Expression of the four transcription factors, that is, Oct4, Sox2, cMyc, and Klf4 has been shown to generate induced pluripotent stem cells (iPSCs) from many types of specialized differentiated somatic cells. It remains unclear, however, whether fully committed skeletal muscle progenitor cells (myoblasts) have the potency to undergo reprogramming to develop iPSCs in line with previously reported cases. To test this, we have isolated genetically marked myoblasts derived from satellite cell of adult mouse muscles using the Cre-loxP system (Pax7-CreER:R26R and Myf5-Cre:R26R). On infection with retroviral vectors expressing the four factors, these myoblasts gave rise to myogenic lineage tracer lacZ-positive embryonic stem cell (ESC)-like colonies. These cells expressed ESC-specific genes and were competent to differentiate into all three germ layers and germ cells, indicating the successful generation of myoblast-derived iPSCs. Continuous expression of the MyoD gene, a master transcription factor for skeletal muscle specification, inhibited this reprogramming process in myoblasts. In contrast, reprogramming myoblasts isolated from mice lacking the MyoD gene led to an increase in reprogramming efficiency. Our data also indicated that Oct4 acts as a transcriptional suppressor of MyoD gene expression through its interaction with the upstream enhancer region. Taken together, these results indicate that suppression of MyoD gene expression by Oct4 is required for the initial reprogramming step in the development of iPSCs from myoblasts. This data suggests that the skeletal muscle system provides a well-defined differentiation model to further elaborate on the effects of iPSC reprogramming in somatic cells.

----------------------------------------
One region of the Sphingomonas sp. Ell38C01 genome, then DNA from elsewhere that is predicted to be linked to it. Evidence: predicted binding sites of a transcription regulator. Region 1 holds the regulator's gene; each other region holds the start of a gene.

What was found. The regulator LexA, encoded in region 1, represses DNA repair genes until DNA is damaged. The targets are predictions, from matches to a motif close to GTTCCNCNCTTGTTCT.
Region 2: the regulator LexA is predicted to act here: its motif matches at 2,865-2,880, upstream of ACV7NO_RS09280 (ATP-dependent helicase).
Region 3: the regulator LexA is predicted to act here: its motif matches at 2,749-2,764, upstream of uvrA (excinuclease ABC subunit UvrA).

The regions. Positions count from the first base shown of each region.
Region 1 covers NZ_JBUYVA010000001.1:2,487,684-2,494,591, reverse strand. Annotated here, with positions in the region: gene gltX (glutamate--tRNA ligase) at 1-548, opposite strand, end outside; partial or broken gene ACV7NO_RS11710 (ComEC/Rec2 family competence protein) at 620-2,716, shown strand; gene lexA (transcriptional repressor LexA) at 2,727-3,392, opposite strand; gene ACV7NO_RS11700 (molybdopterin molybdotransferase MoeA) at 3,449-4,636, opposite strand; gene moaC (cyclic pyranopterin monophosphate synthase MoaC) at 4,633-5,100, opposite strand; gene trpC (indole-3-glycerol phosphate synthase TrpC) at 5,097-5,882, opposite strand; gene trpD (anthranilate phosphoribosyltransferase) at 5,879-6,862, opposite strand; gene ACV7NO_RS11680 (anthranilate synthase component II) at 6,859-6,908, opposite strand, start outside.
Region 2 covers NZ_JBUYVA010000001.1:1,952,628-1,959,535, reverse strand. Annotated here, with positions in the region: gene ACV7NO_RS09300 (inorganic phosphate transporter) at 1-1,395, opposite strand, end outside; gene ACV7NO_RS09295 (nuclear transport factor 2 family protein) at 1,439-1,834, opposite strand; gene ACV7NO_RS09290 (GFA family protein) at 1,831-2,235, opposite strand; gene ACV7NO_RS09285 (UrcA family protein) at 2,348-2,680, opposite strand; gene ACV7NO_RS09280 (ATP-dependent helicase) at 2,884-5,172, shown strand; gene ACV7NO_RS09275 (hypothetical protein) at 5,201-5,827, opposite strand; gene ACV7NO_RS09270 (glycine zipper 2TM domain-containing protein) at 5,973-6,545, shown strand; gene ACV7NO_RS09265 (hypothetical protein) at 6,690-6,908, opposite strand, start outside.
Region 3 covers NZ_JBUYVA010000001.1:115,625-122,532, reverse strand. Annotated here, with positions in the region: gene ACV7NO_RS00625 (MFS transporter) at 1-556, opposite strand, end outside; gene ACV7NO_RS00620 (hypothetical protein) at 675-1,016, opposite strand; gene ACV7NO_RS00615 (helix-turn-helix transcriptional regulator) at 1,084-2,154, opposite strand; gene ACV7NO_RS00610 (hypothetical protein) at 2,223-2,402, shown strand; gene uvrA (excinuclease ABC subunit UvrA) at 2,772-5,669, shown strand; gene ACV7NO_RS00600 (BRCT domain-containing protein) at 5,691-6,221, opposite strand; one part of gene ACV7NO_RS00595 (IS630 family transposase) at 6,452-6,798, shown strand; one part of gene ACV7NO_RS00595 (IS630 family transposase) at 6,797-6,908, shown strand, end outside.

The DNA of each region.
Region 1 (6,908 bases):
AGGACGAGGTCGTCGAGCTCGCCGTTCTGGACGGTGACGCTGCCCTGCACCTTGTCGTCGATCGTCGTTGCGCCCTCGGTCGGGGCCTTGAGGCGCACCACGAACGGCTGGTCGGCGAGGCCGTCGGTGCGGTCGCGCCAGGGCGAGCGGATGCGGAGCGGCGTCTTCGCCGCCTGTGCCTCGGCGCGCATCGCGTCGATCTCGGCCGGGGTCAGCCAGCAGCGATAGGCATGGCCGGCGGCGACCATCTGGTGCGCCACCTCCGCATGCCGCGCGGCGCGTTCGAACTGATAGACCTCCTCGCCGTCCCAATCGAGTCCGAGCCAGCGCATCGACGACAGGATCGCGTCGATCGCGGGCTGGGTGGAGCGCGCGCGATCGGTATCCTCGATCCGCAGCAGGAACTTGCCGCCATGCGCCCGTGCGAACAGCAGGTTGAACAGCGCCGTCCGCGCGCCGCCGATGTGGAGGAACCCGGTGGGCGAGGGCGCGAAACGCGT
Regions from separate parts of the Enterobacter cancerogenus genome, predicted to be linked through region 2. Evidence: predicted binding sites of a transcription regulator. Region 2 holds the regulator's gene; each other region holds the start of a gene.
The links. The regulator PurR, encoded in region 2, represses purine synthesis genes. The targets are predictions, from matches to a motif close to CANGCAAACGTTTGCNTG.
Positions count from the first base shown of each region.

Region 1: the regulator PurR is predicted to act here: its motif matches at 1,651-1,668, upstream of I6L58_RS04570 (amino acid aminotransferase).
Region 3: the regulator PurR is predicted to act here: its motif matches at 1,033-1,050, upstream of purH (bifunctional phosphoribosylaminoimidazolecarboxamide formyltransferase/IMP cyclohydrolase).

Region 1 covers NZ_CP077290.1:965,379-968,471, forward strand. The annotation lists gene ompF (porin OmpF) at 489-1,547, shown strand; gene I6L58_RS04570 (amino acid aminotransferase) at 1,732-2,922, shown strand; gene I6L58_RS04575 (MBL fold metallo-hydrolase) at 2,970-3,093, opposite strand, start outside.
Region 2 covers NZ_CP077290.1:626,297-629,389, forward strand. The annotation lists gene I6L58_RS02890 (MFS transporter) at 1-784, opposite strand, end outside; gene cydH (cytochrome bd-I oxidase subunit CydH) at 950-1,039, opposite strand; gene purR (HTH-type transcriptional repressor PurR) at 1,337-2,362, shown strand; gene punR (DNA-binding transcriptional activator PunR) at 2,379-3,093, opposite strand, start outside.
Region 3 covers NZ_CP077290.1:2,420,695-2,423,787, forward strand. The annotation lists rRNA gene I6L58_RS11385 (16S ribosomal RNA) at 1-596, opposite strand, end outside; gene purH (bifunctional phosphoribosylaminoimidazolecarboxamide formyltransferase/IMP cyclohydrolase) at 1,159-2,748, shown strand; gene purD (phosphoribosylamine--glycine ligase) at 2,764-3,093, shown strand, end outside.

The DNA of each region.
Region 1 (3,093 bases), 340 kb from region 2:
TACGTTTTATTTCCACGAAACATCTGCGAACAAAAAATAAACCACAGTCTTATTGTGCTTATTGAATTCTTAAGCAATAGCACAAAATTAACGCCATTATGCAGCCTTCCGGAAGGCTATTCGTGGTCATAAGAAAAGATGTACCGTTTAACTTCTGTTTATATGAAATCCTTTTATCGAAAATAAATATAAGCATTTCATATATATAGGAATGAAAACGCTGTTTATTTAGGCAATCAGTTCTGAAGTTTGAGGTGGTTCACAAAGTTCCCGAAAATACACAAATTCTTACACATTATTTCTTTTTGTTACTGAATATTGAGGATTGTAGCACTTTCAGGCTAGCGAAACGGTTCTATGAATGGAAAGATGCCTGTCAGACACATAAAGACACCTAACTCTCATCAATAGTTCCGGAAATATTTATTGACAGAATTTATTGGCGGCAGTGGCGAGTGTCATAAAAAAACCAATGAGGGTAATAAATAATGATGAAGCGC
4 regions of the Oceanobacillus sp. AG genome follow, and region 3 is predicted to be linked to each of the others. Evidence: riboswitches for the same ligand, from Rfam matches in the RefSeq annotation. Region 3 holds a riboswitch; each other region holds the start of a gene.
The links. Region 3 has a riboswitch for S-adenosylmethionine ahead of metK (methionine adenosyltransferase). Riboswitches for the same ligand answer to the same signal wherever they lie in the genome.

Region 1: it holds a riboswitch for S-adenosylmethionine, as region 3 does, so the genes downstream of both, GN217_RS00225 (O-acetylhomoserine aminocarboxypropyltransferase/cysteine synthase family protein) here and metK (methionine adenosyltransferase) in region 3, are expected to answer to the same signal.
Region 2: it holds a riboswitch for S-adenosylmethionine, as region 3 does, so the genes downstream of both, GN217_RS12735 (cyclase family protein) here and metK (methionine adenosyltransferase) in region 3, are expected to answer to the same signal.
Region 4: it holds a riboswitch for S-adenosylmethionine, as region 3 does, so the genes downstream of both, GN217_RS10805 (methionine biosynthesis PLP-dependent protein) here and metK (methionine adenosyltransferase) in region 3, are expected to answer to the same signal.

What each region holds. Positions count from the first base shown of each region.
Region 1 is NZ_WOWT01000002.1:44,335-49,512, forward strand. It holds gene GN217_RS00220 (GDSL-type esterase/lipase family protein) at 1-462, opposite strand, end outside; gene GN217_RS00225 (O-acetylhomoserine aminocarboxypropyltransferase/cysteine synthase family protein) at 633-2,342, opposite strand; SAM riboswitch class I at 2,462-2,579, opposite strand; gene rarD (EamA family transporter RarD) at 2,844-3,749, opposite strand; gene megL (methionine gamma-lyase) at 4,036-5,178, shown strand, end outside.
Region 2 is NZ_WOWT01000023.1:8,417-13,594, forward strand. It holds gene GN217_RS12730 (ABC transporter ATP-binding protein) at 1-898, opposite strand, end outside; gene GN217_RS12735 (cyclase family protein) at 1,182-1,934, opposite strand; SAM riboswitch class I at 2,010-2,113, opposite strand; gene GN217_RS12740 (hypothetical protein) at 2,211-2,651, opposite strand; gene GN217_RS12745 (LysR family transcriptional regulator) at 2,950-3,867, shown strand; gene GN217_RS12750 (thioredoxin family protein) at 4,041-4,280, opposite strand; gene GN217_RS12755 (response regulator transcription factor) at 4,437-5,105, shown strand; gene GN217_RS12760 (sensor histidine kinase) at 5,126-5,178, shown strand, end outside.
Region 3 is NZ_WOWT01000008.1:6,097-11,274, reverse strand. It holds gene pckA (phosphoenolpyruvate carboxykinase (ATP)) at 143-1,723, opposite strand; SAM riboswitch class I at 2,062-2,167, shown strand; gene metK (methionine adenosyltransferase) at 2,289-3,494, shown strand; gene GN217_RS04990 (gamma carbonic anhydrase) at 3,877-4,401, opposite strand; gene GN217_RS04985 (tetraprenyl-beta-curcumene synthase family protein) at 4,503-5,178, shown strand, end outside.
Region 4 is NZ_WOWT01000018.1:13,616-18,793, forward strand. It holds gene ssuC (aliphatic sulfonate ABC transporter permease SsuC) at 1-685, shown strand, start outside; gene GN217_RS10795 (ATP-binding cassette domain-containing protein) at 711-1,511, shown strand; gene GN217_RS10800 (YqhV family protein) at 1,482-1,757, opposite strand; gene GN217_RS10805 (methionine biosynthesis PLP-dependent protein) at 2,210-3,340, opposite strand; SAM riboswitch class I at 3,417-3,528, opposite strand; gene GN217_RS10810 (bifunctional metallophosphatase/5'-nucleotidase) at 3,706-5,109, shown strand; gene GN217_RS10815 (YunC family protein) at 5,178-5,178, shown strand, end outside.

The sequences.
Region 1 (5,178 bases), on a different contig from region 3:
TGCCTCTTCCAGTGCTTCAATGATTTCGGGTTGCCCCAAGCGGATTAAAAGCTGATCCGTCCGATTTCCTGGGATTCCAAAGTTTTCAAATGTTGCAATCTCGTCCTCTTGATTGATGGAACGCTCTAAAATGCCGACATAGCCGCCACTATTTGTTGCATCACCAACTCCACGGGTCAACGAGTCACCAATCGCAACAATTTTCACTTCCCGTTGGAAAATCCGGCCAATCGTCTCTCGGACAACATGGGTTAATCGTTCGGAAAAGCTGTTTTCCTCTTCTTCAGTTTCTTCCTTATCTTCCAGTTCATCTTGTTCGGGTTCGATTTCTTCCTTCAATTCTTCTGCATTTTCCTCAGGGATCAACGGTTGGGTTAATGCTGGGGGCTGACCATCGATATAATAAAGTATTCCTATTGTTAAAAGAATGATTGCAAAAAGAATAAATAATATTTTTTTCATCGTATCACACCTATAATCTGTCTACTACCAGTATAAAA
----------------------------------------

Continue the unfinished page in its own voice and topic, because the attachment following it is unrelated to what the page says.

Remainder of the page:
- Induced pluripotent stem cell
- Satellite cell
- Skeletal muscle